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15

UPDATE Sept-2019: Google's recent changes to Google Search Console has made my original answer (below) a bit outdated and in some respects incorrect. You can now submit two different types of properties in GSC: "URL-prefix property", which is the same as the property type mentioned here. In this case you would still submit all variations as required, ie ...


9

For your first two rewrites (non-www → www, http → https), the following rule should work: RewriteEngine On RewriteCond %{HTTPS} off [OR] RewriteCond %{HTTP_HOST} !=www.example.com [NC] RewriteRule ^(.*) https://www.example.com/$1 [NS,L,R=permanent] Just replace www.example.com with the actual canonical hostname of your site. As for your third ...


8

First you should address how search engines crawl your site and avoid duplicate content issues by making sure you have the www subdomain (www.example.com) redirecting to your root domain (example.com). The most efficient way to do this is to create a DNS record - see the first example here on how. You should also use your web server's configuration to ...


8

Browsers don’t further access the server when the certificate is not trusted/valid, so the .htaccess redirect can’t work (it should work as soon as the user adds the certificate as an exception). The best solution is to get a certificate for the hostname with www, too. This does not only help for redirecting users to the correct hostname when following ...


7

No, you don't need to submit a sitemap for the version (here with www) you don't want to use. Remember submitting a sitemap to your Google Webmaster Tools account helps indexing of the site. Therefore, you submit a sitemap only for a site you want to see in Google's index.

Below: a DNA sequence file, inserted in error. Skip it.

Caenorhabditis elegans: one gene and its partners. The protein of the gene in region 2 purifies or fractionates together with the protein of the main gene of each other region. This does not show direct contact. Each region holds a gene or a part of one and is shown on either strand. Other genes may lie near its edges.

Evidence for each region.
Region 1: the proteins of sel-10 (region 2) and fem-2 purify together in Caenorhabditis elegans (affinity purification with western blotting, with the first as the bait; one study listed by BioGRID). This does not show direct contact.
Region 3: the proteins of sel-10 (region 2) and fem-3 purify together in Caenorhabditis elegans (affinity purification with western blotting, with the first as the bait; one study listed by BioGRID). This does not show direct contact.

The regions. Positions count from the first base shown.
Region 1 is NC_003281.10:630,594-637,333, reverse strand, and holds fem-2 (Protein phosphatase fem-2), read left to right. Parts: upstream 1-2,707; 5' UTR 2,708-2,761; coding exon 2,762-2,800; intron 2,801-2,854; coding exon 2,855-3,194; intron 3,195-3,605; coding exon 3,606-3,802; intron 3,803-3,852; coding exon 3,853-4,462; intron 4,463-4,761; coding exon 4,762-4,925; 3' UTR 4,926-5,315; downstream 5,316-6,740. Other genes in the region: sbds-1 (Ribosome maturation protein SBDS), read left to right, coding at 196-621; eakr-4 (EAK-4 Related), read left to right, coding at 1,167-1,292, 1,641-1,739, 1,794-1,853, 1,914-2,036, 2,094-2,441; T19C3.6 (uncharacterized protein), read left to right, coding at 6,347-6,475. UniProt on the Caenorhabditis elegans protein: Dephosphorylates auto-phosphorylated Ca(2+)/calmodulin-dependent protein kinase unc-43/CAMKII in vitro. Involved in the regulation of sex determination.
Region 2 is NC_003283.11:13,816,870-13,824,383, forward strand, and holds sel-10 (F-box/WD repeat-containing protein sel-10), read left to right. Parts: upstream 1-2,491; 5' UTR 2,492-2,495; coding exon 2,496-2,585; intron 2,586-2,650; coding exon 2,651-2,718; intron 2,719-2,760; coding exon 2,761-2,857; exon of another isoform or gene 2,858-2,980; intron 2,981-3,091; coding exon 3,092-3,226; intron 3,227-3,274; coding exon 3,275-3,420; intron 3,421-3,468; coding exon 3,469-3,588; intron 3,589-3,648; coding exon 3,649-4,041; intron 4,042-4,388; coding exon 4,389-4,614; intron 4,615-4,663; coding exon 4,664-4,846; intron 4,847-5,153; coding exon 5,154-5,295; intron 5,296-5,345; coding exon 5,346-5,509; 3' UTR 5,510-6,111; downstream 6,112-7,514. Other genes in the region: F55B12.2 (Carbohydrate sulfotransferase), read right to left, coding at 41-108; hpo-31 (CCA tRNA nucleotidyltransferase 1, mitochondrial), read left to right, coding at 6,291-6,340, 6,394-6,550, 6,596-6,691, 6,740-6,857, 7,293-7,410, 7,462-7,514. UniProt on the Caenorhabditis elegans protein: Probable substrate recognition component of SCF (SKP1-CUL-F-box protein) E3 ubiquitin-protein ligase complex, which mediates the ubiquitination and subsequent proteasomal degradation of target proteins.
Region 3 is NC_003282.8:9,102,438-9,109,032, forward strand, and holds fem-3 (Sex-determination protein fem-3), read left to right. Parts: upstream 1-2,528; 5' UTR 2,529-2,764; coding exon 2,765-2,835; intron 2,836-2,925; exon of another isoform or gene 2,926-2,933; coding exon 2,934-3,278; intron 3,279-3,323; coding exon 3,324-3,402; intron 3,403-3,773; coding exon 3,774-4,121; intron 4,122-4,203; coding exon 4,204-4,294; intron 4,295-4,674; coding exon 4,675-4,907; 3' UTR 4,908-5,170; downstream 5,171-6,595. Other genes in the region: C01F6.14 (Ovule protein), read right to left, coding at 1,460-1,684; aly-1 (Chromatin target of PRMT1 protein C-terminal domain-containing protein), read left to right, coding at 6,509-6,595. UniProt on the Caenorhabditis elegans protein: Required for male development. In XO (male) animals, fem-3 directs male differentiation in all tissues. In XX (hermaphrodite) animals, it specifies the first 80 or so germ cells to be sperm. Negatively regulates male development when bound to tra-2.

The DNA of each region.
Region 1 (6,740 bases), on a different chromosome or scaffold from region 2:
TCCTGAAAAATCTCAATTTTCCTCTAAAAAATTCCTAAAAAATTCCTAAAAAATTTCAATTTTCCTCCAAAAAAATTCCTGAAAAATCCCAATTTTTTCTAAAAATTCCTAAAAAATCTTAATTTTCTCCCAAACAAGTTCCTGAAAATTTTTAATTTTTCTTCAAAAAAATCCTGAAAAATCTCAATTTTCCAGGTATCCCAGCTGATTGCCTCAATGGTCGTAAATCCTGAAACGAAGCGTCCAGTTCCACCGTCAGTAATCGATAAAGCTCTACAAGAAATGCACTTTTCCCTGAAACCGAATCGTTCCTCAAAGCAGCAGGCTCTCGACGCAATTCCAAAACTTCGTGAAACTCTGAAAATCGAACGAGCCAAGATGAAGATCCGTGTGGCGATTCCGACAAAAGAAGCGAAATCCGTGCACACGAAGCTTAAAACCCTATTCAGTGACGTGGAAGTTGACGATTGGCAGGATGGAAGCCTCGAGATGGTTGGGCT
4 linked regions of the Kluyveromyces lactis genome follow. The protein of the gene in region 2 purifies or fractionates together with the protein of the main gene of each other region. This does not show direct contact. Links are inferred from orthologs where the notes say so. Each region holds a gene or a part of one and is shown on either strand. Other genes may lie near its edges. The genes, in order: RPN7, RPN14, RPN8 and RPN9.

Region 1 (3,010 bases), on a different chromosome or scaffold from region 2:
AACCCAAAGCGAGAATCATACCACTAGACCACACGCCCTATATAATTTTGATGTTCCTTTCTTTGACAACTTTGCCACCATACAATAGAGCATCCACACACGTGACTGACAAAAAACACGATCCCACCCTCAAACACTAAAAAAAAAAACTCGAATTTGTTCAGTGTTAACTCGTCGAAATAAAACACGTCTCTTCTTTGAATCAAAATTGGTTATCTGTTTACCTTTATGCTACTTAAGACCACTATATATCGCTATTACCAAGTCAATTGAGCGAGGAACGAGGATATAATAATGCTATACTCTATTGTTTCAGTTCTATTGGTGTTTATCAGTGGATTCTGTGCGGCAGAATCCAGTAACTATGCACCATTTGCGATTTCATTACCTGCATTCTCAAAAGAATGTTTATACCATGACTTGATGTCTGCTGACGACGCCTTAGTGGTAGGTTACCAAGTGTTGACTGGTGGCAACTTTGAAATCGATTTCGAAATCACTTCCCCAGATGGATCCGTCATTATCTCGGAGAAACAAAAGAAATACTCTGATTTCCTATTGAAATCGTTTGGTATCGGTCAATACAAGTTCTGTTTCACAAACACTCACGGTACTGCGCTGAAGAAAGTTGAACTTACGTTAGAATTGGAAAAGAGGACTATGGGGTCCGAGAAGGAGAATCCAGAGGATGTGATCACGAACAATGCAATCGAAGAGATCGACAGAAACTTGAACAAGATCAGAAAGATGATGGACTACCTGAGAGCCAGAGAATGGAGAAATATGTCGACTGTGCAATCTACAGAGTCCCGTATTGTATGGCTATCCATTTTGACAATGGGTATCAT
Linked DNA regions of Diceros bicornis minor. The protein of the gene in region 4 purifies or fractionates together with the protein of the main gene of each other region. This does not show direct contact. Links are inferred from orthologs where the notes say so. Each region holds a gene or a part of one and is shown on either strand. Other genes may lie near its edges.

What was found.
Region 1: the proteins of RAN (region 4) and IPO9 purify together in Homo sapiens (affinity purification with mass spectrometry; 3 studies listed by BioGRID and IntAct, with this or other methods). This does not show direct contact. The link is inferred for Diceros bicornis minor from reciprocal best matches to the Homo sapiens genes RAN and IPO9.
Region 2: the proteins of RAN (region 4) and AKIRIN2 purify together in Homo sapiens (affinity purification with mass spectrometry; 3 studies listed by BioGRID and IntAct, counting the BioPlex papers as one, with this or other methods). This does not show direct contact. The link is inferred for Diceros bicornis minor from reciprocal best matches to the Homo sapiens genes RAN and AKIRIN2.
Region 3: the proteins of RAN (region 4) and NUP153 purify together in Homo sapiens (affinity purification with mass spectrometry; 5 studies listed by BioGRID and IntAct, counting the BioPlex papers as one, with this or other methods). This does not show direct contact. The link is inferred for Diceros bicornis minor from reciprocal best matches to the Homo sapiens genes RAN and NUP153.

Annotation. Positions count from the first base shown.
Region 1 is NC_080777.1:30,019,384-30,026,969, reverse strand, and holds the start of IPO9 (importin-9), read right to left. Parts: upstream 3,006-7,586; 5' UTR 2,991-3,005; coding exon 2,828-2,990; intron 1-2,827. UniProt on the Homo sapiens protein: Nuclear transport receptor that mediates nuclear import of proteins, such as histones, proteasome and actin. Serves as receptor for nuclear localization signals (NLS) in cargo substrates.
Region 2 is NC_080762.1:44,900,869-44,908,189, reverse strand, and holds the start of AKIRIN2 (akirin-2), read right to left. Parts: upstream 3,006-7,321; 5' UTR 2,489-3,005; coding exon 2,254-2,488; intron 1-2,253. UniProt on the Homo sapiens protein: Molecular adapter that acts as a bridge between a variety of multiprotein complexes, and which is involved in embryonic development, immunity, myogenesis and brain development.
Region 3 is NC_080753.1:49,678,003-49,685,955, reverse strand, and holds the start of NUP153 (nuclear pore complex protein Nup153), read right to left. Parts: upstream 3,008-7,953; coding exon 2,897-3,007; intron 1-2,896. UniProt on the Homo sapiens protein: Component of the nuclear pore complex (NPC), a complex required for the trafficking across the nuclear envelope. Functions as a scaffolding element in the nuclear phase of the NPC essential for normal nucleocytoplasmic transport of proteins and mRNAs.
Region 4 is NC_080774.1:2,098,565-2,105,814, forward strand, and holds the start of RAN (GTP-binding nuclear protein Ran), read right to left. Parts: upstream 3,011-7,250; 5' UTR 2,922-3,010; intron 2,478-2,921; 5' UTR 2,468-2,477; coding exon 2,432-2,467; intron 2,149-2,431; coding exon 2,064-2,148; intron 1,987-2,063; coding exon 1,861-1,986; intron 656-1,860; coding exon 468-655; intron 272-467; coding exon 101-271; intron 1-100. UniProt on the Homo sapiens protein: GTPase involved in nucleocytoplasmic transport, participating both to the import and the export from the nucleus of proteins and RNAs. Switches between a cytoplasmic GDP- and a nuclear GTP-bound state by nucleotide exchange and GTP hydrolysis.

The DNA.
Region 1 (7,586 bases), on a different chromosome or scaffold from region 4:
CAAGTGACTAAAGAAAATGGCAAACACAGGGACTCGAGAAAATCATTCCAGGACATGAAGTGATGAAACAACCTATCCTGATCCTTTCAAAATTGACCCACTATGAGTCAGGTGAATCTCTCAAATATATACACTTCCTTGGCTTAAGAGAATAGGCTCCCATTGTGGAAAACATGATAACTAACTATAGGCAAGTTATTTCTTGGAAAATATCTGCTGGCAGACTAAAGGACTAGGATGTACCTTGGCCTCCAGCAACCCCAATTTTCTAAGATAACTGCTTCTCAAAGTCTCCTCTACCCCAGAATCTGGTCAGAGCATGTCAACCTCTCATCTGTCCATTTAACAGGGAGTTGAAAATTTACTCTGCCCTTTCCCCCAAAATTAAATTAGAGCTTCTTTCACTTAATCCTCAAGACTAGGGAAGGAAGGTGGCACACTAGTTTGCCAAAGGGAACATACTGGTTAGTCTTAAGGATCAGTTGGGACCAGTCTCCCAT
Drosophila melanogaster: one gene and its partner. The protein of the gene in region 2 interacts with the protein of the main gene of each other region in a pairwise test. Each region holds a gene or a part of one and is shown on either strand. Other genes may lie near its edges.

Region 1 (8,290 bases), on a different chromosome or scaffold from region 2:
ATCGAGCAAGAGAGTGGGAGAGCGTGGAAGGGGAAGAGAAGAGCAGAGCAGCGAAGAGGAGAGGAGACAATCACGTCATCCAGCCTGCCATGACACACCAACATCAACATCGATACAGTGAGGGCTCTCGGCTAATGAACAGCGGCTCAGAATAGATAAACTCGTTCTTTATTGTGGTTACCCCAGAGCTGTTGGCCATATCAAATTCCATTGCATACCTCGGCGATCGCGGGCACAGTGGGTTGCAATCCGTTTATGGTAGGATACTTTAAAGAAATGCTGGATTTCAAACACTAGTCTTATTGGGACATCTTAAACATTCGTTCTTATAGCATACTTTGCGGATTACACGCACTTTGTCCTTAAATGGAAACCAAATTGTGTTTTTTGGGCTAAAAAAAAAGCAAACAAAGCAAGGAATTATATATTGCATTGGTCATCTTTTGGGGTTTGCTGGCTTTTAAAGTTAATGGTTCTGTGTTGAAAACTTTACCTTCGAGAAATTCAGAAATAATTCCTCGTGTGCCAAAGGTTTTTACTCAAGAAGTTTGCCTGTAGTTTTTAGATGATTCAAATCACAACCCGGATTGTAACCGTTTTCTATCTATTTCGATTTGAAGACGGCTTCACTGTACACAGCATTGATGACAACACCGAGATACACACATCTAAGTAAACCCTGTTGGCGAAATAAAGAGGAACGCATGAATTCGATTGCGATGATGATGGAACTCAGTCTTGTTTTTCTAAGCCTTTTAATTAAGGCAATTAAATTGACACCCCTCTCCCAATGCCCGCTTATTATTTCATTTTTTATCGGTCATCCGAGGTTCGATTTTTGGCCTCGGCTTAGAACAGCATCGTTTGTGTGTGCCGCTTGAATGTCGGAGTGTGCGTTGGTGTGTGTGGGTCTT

6

Yes, this is definitely possible. But please note that, by convention, www.domain.com is just an alias for domain.com. So, what you describe is not at all standard and violates most users' expectations. It also runs at least some risk of search engine penalties. So, in my opinion, it is not a good idea, but yes, it's possible. Exactly how you do it depends ...


6

It's a good idea to redirect example.com to www.example.com. Because you can't use a CNAME for example.com's DNS record, which greatly reduces your options for things like load balancing and resilience.


5

Updated based on the comment provided by @Lèsemajesté This happens because FF and IE9 have chosen to implement an anti-cross-domain DRM mechanism for web fonts. I fixed it by using the following code in my htaccess file to pin the site to a single domain no matter which version of a url it's accessed from (this also seemed useful from an SEO point of view)...


5

Look for 301 redirection rules in your .htaccess or in httpd.conf. In httpd.conf look for a rule like this one: < VirtualHost www.domain.com > Redirect 301 / http://domain.com/ < /VirtualHost > In .htaccess look for a rule that looks like: RewriteCond %{HTTP_HOST} ^www.domain.com [NC] RewriteRule (.*) http://domain.com%{REQUEST_URI} [R=...


5

You have to question some confusion, so I'll talk about ways to do a redirect from www to no-www: 1.Create two VirtualHost for two domains and use 301 redirect: NameVirtualHost *:80 <VirtualHost *:80> ServerName example.com DocumentRoot "/path/to/site" </VirtualHost> <VirtualHost *:80> ServerName www.example.com Redirect ...